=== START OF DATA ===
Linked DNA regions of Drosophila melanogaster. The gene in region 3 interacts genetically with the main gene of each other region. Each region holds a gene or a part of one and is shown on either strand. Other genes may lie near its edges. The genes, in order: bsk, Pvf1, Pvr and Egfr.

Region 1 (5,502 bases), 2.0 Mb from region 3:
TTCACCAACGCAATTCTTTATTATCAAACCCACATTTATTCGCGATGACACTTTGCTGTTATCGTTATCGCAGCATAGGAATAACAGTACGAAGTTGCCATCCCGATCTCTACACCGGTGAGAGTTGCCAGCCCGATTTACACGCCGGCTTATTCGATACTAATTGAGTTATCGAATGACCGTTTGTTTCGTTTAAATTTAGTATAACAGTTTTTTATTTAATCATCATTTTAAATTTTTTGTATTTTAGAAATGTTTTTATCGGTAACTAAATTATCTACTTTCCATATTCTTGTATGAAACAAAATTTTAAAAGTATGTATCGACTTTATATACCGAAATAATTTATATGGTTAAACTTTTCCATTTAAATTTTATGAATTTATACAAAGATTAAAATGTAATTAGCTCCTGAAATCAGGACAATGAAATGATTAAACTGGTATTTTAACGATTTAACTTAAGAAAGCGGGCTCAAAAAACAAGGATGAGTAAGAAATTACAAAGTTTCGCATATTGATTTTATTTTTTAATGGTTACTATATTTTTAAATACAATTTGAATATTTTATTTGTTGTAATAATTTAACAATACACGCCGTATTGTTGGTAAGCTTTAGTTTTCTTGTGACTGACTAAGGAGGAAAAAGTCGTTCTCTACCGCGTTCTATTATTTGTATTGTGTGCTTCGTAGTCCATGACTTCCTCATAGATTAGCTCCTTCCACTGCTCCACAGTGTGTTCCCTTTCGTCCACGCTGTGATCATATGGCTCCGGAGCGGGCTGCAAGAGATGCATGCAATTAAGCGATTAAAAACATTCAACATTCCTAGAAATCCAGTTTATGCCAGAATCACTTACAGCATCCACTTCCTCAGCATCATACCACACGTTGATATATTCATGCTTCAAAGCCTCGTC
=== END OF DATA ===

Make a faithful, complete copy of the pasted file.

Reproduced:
Linked DNA regions of Drosophila melanogaster. The gene in region 3 interacts genetically with the main gene of each other region. Each region holds a gene or a part of one and is shown on either strand. Other genes may lie near its edges. The genes, in order: bsk, Pvf1, Pvr and Egfr.

Region 1 (5,502 bases), 2.0 Mb from region 3:
TTCACCAACGCAATTCTTTATTATCAAACCCACATTTATTCGCGATGACACTTTGCTGTTATCGTTATCGCAGCATAGGAATAACAGTACGAAGTTGCCATCCCGATCTCTACACCGGTGAGAGTTGCCAGCCCGATTTACACGCCGGCTTATTCGATACTAATTGAGTTATCGAATGACCGTTTGTTTCGTTTAAATTTAGTATAACAGTTTTTTATTTAATCATCATTTTAAATTTTTTGTATTTTAGAAATGTTTTTATCGGTAACTAAATTATCTACTTTCCATATTCTTGTATGAAACAAAATTTTAAAAGTATGTATCGACTTTATATACCGAAATAATTTATATGGTTAAACTTTTCCATTTAAATTTTATGAATTTATACAAAGATTAAAATGTAATTAGCTCCTGAAATCAGGACAATGAAATGATTAAACTGGTATTTTAACGATTTAACTTAAGAAAGCGGGCTCAAAAAACAAGGATGAGTAAGAAATTACAAAGTTTCGCATATTGATTTTATTTTTTAATGGTTACTATATTTTTAAATACAATTTGAATATTTTATTTGTTGTAATAATTTAACAATACACGCCGTATTGTTGGTAAGCTTTAGTTTTCTTGTGACTGACTAAGGAGGAAAAAGTCGTTCTCTACCGCGTTCTATTATTTGTATTGTGTGCTTCGTAGTCCATGACTTCCTCATAGATTAGCTCCTTCCACTGCTCCACAGTGTGTTCCCTTTCGTCCACGCTGTGATCATATGGCTCCGGAGCGGGCTGCAAGAGATGCATGCAATTAAGCGATTAAAAACATTCAACATTCCTAGAAATCCAGTTTATGCCAGAATCACTTACAGCATCCACTTCCTCAGCATCATACCACACGTTGATATATTCATGCTTCAAAGCCTCGTC